The predictor-in-chief has finally spoken, releasing his forecast for each state's gubernatorial elections just today.
Silver gives it to Ige with a 97% chance. So to the other guys: stop calling me in middle of dinner. Quit killing trees for mail ads that won't work anyway. You’ve had it. It’s over.
Here’s a snip from his chart of national races:
[fivethirtyeight.com, FiveThirtyEight’s Gubernatorial Forecasts: A Lot Of Really Close Races, 10/31/2014]
You must remember Nate Silver—he has demonstrated incredible accuracy in the past. From the Wikipedia page about him:
The accuracy of his November 2008 presidential election predictions—he correctly predicted the winner of 49 of the 50 states—won Silver further attention and commendation. The only state he missed was Indiana, which went for Barack Obama by one percentage point. He correctly predicted the winner of all 35 U.S. Senate races that year.
In April 2009, he was named one of The World's 100 Most Influential People by Time.
We’ll see how accurate he is for Hawaii. It’s possible that Silver might revise his chart as election day approaches. But 97% does sound conclusive, doesn’t it?
Thursday, October 30, 2014
First case of police profiling of homeless reported in paper
by Larry Geller
The first indication that the Honolulu Police Department is indeed profiling homeless people for selective enforcement of the city’s new sit-lie ordinances appeared in an article buried deep in the paper this morning.
A houseless person sitting on a bench at a bus stop was singled out (profiled) by police and ticketed.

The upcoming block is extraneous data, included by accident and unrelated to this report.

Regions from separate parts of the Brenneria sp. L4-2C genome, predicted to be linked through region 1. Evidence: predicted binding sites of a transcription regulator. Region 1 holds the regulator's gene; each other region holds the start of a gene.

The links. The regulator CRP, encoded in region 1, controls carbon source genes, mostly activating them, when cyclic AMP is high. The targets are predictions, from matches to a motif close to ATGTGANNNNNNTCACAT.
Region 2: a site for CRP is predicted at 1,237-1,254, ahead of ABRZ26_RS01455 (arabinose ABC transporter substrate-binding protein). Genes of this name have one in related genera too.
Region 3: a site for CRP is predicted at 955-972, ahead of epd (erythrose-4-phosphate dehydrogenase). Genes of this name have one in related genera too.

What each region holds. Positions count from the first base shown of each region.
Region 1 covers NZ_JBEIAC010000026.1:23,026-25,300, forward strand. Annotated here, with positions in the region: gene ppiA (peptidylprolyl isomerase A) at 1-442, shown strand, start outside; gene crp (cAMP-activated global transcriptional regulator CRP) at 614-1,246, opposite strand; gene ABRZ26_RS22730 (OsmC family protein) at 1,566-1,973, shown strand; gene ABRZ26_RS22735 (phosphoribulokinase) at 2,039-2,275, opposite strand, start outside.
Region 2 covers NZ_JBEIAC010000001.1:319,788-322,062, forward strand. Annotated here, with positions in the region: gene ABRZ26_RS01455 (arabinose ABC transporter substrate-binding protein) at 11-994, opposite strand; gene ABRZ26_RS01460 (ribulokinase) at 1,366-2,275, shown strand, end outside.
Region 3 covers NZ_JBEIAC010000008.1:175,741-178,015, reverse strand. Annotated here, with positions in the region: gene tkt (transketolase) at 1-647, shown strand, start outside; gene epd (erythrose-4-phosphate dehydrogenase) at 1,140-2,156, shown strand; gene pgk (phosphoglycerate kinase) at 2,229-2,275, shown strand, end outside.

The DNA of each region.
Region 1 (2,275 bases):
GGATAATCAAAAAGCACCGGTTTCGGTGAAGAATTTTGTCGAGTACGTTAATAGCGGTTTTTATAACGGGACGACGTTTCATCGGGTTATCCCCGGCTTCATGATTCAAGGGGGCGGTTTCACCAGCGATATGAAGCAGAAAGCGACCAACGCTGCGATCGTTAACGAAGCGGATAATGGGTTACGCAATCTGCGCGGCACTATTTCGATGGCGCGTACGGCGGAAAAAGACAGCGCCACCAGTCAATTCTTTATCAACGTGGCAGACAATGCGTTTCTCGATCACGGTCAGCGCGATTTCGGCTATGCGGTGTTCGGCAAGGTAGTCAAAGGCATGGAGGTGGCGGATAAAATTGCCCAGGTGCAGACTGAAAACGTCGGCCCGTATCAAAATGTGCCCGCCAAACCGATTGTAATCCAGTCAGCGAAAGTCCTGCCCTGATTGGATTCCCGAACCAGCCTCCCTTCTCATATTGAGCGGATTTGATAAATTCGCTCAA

The so-called sit-lie law, which took effect Sept. 16 and which patrol officers began enforcing Oct. 8, bans people from lying down or sitting on public sidewalks in the Waikiki Special Design District, defined as the area bordered by Ala Wai Canal and Kapahulu Avenue.
Michael Natividad, the man cited, used his cell-phone to record the incident on video. In the video, two officers tell him he is being cited because "the bench is part of the sidewalk."
[Star-Advertiser p. B4, Sit-lie ticket given in error, police say, 10/30/2014]
Aside from the serious issue of why a police officer who would consider a bench “part of the sidewalk” is employed by HPD in the first place, this reported incident represents a clear case of profiling. HPD was not reported to have cited anyone else for sitting on the bench.
Mr. Natividad was clearly chosen by police on the basis of his appearance. In other words, the city’s law was selectively applied to a homeless person while not enforced against others who used that same bench at the same or other times.
Wednesday, October 29, 2014
Hawaii’s low voter turnout: Apathy, or simply leading the trend?
by Larry Geller
Here’s a claim that Hawaii might reasonably make for national leadership: It’s at the head of the pack in the current trend for lower and lower voter turnout.
An article in yesterday’s Star-Advertiser reports that Hawaii is 49th out of 50 states and DC in political engagement, and credits that to “apathy.”
The source of their data (see below) notes that due to declining voter turnout, “the United States of America might soon rename itself the United States of Apathy.”
Perhaps they are right, but perhaps not. I’ve noted before that it’s easy to describe non-voting as apathy. But on what evidence?